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A middle-aged woman with severe rheumatoid arthritis. A young landscaper with bipolar disorder. An older woman with liver failure.

Lisa Doggett

These are just some of the many uninsured patients I cared for over the years who needed specialists and couldn’t see them. As a family doctor working in community clinics, I pushed the limits of my training and experience as I tried to help them, calling physician friends for advice and reading up on affordable treatments. Sometimes I sent them to the emergency room as the only option for care, knowing they would be saddled with bills they could never pay.

I felt like a failure when I couldn’t meet the needs of my patients. Yet the constraints of our system made it impossible.

Despite spending far more on health care than any other country, the United States is the only developed nation that does not provide universal health coverage. As reported earlier this year by The Commonwealth Fund, compared to other high-income countries we have the poorest health outcomes: lower life expectancy, higher infant and maternal mortality, higher rates of avoidable death. We have miracle cures for cancer. We can do surgeries on babies still in utero. Gene therapies are under development, with treatments already approved for conditions like spinal muscular atrophy and some types of leukemia. But millions of people don’t have access to any of this – or even more common tests and medications – because they don’t have insurance.

Our priorities are skewed, and nowhere is that more apparent than in my home state of Texas.

The Texas Legislature, which only meets for about five months every other year, is wrapping up another session without any serious effort to address the fact that nearly one in five Texans is uninsured – the highest rate in the nation.

Instead, the Legislature has been preoccupied with banning books, prohibiting trans-youth from receiving gender-affirming care and ensuring that 18- to 20-year-olds can continue to purchase assault rifles.

Lack of health insurance translates into higher risk of delayed care, medical debt and early death. Regina Rogoff, CEO of People’s Community Clinic, a full-service primary care clinic for underserved and uninsured Central Texas residents, said that some people without insurance “only seek care when they are very ill, when their conditions are more costly to treat.” They sometimes wait until their diabetic foot ulcer is infected or their high blood pressure causes a stroke.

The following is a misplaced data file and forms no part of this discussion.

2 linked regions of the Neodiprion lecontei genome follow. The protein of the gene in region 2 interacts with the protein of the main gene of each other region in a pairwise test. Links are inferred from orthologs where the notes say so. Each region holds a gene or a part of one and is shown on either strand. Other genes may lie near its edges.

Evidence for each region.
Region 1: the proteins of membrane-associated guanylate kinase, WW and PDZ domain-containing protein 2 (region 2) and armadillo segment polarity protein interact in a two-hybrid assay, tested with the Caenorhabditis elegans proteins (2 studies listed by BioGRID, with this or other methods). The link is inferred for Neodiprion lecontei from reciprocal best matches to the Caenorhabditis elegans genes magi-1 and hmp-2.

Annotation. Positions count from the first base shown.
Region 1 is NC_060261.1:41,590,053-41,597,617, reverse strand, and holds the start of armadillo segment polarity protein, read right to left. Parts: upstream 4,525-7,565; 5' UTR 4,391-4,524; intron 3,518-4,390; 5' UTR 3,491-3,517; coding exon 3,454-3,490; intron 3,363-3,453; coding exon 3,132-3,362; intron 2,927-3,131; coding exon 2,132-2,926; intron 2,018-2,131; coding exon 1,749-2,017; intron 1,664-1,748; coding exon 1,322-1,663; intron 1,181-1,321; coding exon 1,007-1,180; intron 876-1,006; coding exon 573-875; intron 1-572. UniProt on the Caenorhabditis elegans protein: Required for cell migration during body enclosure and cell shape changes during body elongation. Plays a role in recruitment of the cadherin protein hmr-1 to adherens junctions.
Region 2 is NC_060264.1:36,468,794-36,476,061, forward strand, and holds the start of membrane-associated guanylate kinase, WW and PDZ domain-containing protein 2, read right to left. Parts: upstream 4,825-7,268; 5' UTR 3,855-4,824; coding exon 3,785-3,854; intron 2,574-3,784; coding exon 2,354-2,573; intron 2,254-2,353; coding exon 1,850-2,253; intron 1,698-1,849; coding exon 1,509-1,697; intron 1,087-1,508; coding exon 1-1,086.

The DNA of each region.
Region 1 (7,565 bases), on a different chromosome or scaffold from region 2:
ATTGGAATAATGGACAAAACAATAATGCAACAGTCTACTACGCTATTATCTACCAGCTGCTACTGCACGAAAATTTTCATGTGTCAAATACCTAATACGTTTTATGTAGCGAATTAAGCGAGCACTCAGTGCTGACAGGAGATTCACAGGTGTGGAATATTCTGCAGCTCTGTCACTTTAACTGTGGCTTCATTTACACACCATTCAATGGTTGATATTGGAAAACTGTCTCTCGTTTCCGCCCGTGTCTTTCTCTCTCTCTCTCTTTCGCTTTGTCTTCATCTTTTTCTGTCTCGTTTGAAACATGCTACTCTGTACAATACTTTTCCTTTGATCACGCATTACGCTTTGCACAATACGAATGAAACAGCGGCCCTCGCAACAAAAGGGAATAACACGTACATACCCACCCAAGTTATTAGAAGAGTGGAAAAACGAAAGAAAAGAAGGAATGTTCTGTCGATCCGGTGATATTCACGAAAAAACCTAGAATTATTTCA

Those decisions impact everyone. “These costs are eventually passed on to the government or are recouped through higher insurance premiums,” Rogoff said.

Medicaid, a public insurance program for those who meet certain income and other eligibility requirements, offers a safety net to many families who would otherwise be uninsured. But in Texas, the net is full of holes: Childless adults under 65 who aren’t disabled or pregnant are always ineligible. Adults with dependent children will only qualify for coverage if they have very low incomes: less than $332 per month for a family of three. Eligibility in the Lone Star State is more restricted than anywhere else in the country.

The Legislature had a recent opportunity to expand Medicaid to cover adults with incomes at or below 138 percent of the federal poverty limit but voted it down without a hearing.

Diana Forester, director of health policy for Texans Care for Children, a statewide, non-partisan policy organization, said that Medicaid expansion would be “the single biggest step state policymakers could take to connect more Texans with health coverage.”

Forty other states and the District of Columbia have adopted expansion, a key provision of the Affordable Care Act. In refusing to join them, the Texas Legislature effectively deprived over 1.4 million Texans of health coverage and rejected an estimated $5 billion to $10 billion in federal money annually.

Potential Loss of Coverage